Henry Hill was 69. Martin Scorsese’s 1990 movie “Goodfellas,” starring Ray Liotta as Hill, chronicled his blood-spattered rise in the underworld, the 1978 Lufthansa heist at Kennedy Airport, his descent into the world of drugs and his eventual arrest.
Hill testified against his former associates to avoid a possible execution by his crew or going to prison for his crimes before entering the U.S. Marshals' Witness Protection Program in 1980. His testimony led to 50 convictions.
When I last assembled a list of my favourite movies of all-time, about six years ago, Goodfellas was #2.
Ray Bradbury was 91. He was the author of more than 27 novels and story collections, most famously “The Martian Chronicles,” “Fahrenheit 451,” “Dandelion Wine” and “Something Wicked This Way Comes”, and more than 600 short stories.
Richard Dawson was 79. He was the wisecracking British entertainer who was among the schemers in the 1960s sitcom Hogan's Heroes and a decade later began kissing thousands of female contestants as host of the game show Family Feud.
Jim Unger was 75. He was the Canadian cartoonist best known for his syndicated comic strip Herman which ran for eighteen years in 600 newspapers in 25 countries.
Herman was always one of my favourites.
Robin Gibb was 62. He was the singer and songwriter best known as a member of the Bee Gees, co-founded with his twin brother Maurice and older brother Barry.
Donna Summer was 63. She was the Queen of Disco, known for such hits as "Last Dance," "Love to Love You Baby," "I Feel Love," "Bad Girls" and "Hot Stuff."
Vidal Sassoon was 84. He was a widely recognized British hairdresser, credited with creating a simple geometric, "Bauhaus-inspired" hair style, also called the bob.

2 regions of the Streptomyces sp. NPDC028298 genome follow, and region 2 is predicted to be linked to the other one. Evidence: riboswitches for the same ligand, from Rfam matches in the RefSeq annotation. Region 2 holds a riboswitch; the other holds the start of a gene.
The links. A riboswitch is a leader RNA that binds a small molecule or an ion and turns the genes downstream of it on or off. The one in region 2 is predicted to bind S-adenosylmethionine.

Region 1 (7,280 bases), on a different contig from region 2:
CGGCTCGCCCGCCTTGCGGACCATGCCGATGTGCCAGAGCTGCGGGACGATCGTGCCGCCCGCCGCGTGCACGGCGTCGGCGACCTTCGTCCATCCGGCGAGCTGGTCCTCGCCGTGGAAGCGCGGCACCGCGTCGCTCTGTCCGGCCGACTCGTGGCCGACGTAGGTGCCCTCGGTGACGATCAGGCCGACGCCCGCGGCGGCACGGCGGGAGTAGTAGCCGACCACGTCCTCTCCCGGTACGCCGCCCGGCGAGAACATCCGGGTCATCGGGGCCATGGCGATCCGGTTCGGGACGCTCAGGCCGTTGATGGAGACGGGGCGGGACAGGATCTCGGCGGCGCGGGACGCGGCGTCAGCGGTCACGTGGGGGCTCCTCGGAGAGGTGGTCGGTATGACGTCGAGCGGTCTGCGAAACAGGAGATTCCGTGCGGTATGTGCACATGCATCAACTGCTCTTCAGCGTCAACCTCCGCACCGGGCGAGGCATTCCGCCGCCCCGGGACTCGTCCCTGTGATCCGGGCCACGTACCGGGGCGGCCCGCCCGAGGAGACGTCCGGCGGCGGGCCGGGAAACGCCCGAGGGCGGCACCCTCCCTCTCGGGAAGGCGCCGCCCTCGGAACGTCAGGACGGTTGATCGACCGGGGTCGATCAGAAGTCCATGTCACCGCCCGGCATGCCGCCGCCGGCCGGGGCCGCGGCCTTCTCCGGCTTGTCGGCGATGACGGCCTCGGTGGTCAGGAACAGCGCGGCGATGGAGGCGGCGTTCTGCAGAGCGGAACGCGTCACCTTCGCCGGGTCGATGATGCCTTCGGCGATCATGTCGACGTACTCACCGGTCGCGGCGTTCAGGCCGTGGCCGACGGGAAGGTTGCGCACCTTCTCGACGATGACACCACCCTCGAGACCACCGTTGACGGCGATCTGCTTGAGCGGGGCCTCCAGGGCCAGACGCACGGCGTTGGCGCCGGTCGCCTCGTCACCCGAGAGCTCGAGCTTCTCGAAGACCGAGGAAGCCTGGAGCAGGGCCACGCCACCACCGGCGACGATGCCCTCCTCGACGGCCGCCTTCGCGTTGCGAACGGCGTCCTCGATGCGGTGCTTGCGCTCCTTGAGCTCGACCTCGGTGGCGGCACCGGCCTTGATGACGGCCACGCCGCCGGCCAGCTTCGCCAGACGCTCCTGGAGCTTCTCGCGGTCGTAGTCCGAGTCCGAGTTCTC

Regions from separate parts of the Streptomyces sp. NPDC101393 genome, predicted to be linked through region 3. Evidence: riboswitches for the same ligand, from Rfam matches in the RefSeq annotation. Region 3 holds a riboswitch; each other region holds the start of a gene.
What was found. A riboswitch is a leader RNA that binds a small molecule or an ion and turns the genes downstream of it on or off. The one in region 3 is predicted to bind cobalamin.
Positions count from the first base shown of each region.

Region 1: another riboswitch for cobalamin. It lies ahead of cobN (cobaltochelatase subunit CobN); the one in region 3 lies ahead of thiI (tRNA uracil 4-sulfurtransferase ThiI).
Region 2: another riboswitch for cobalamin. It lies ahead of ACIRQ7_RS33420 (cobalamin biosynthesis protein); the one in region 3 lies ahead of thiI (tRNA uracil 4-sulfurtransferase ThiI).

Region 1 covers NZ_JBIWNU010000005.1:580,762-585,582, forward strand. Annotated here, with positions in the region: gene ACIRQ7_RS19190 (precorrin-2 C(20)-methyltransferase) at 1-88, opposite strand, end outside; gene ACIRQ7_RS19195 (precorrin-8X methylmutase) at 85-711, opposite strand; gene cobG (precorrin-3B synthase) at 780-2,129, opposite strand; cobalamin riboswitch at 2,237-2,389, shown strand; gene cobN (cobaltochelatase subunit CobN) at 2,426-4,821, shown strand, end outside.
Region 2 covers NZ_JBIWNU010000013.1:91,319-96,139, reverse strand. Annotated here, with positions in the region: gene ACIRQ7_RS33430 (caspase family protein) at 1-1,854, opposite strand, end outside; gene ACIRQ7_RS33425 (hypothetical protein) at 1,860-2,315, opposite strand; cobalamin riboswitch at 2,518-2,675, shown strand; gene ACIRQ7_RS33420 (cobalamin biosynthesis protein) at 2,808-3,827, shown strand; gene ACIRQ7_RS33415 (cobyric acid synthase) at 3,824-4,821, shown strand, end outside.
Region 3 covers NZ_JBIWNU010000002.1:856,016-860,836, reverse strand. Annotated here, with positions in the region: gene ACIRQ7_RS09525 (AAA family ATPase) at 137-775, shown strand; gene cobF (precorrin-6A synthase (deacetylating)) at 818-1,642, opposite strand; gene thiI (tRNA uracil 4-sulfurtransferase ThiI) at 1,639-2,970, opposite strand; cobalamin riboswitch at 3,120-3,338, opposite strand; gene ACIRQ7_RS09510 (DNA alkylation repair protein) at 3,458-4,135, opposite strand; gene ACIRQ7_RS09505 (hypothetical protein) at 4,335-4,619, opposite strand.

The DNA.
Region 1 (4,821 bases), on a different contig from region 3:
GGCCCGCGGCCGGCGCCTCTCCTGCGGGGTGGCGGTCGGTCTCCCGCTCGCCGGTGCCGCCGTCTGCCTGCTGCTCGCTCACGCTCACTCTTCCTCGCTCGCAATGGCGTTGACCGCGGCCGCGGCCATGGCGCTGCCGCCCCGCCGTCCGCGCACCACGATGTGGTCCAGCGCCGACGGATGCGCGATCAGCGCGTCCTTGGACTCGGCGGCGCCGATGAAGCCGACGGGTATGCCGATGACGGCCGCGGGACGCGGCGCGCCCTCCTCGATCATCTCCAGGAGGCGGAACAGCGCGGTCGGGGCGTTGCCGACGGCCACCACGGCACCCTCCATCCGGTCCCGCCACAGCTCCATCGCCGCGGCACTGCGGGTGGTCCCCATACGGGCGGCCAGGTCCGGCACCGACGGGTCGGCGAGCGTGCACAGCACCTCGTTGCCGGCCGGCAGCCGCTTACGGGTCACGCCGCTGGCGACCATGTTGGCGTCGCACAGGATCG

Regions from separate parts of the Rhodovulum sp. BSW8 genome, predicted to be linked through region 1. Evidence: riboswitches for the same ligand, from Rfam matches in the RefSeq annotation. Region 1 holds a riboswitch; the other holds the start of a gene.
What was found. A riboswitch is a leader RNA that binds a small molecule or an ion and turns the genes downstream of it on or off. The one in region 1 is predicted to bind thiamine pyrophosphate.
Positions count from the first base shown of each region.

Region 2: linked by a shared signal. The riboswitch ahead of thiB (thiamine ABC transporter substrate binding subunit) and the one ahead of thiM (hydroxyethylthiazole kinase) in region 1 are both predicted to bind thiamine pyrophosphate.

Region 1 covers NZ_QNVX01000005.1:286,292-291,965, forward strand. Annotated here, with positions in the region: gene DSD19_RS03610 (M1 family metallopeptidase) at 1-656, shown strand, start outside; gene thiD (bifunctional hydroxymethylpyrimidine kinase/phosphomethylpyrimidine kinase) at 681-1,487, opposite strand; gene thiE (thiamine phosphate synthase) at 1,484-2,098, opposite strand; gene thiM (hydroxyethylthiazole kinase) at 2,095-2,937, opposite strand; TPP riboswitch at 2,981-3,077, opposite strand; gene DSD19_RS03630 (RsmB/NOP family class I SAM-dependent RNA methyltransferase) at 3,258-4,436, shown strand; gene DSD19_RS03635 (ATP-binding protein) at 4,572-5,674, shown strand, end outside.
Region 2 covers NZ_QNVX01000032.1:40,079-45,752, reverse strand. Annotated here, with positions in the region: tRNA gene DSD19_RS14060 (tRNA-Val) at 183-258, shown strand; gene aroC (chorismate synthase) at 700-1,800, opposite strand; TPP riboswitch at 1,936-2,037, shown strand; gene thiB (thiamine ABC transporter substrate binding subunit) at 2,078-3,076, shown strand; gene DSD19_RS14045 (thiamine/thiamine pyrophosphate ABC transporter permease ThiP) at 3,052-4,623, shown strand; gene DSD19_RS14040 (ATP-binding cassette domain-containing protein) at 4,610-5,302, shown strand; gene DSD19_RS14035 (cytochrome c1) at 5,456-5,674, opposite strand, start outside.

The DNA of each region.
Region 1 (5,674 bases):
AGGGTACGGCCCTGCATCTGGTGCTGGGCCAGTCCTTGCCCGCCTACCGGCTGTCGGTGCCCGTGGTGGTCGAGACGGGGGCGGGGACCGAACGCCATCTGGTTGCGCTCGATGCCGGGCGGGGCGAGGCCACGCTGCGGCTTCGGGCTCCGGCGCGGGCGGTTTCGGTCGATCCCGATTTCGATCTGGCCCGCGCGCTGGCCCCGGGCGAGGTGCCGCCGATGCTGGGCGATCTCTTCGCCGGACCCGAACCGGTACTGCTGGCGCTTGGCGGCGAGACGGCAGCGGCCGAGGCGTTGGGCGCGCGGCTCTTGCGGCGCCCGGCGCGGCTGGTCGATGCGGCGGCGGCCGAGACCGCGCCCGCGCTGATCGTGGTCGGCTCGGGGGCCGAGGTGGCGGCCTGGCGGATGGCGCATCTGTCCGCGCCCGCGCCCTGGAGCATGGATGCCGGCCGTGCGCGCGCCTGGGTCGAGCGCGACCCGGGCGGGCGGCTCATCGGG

I only know his name because of ads like this and couldn't be escaped in the 80s.
Maurice Sendak was 83. He was the children's book author and illustrator who saw the sometimes-dark side of childhood in books like "Where the Wild Things Are" and "In the Night Kitchen."
George Lindsey was 83. He spent nearly 30 years as the grinning Goober Pyle, Gomer's cousin, on "The Andy Griffith Show" and "Hee Haw."
Adam "MCA" Yauch was 47. He co-founded the Beastie Boys in 1979 with Mike D, Mix Master Mike, and Ad-Rock.
I'm a big Beastie Boys fan. Paul's Boutique and Check Your Head rank among my favourite albums of all time.
Adam Yauch was a practising Buddhist, and because of that, everything I learned about Tibet I learned from the Beastie Boys. But aside from that awareness, the Beastie Boys were one of my five bands. I've been playing the shit out of them since Licensed to Ill.
I'm gong to spin Check Your Head again... MCA will be missed.
So what's your name, Yauch? My name is MCA
I've been coming to where I am from the get go
Find that I can groove with the beat when I let go
So put your worries on hold
Get up and groove with the rhythm in your soul
And now I'd like to pass the mic
To my brother Ad-Rock c'mon and shine like a light
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